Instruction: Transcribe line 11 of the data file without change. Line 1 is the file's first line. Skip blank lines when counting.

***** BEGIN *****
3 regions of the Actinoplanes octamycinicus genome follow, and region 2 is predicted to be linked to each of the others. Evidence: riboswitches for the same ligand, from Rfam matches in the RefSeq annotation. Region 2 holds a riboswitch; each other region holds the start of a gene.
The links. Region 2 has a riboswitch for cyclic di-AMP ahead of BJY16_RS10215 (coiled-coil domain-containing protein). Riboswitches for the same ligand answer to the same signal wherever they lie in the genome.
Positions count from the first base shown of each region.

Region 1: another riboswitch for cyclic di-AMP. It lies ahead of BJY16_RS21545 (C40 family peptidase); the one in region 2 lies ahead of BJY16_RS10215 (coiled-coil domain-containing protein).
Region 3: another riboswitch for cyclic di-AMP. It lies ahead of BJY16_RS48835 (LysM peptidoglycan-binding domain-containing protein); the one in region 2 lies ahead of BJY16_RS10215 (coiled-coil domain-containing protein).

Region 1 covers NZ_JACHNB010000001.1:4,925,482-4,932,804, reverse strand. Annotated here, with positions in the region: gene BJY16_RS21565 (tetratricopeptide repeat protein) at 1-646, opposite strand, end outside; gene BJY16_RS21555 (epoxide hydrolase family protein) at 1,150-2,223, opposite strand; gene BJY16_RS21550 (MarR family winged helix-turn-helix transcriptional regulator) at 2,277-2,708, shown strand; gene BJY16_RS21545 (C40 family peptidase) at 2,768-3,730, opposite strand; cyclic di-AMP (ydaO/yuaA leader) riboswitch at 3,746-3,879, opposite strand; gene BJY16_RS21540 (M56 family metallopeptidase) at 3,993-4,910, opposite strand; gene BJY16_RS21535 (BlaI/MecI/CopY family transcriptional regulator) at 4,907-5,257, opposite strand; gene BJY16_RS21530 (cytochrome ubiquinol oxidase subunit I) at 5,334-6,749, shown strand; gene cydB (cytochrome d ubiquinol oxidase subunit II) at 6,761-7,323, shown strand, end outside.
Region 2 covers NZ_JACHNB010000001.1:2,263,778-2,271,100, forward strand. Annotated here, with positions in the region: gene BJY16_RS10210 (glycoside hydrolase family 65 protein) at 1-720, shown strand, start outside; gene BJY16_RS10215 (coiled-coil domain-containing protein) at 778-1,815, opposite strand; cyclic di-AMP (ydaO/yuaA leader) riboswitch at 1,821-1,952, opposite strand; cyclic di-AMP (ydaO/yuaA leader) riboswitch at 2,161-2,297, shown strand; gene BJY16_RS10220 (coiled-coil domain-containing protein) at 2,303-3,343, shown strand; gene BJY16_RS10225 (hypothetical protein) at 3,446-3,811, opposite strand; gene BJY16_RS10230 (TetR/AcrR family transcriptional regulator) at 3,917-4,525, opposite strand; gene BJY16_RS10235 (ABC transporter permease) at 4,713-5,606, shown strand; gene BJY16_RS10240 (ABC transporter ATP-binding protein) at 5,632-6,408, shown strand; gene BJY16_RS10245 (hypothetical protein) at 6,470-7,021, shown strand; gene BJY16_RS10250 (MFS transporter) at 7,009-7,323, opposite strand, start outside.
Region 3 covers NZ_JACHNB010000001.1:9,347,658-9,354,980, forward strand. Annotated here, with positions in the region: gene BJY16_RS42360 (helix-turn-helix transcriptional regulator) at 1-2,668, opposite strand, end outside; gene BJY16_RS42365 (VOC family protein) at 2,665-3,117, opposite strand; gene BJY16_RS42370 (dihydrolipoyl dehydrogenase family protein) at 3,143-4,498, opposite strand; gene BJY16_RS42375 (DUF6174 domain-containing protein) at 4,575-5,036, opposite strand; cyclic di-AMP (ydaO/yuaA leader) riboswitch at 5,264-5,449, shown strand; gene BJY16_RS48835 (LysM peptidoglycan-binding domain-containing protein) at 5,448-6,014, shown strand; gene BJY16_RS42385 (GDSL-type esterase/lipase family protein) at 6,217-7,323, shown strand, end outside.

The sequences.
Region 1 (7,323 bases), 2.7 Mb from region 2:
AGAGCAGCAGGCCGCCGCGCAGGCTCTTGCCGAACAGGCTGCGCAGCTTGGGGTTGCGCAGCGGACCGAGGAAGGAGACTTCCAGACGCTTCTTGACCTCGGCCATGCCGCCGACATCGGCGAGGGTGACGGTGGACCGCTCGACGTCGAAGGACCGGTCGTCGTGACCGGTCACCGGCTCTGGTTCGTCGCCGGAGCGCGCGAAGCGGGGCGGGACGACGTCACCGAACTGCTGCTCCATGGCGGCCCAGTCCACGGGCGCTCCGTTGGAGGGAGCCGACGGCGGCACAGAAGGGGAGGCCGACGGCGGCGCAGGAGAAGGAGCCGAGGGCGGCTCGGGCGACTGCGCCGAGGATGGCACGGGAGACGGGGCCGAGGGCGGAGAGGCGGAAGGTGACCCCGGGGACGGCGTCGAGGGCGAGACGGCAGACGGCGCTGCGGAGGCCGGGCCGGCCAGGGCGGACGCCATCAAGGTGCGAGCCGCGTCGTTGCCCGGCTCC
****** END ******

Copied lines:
AGAGCAGCAGGCCGCCGCGCAGGCTCTTGCCGAACAGGCTGCGCAGCTTGGGGTTGCGCAGCGGACCGAGGAAGGAGACTTCCAGACGCTTCTTGACCTCGGCCATGCCGCCGACATCGGCGAGGGTGACGGTGGACCGCTCGACGTCGAAGGACCGGTCGTCGTGACCGGTCACCGGCTCTGGTTCGTCGCCGGAGCGCGCGAAGCGGGGCGGGACGACGTCACCGAACTGCTGCTCCATGGCGGCCCAGTCCACGGGCGCTCCGTTGGAGGGAGCCGACGGCGGCACAGAAGGGGAGGCCGACGGCGGCGCAGGAGAAGGAGCCGAGGGCGGCTCGGGCGACTGCGCCGAGGATGGCACGGGAGACGGGGCCGAGGGCGGAGAGGCGGAAGGTGACCCCGGGGACGGCGTCGAGGGCGAGACGGCAGACGGCGCTGCGGAGGCCGGGCCGGCCAGGGCGGACGCCATCAAGGTGCGAGCCGCGTCGTTGCCCGGCTCC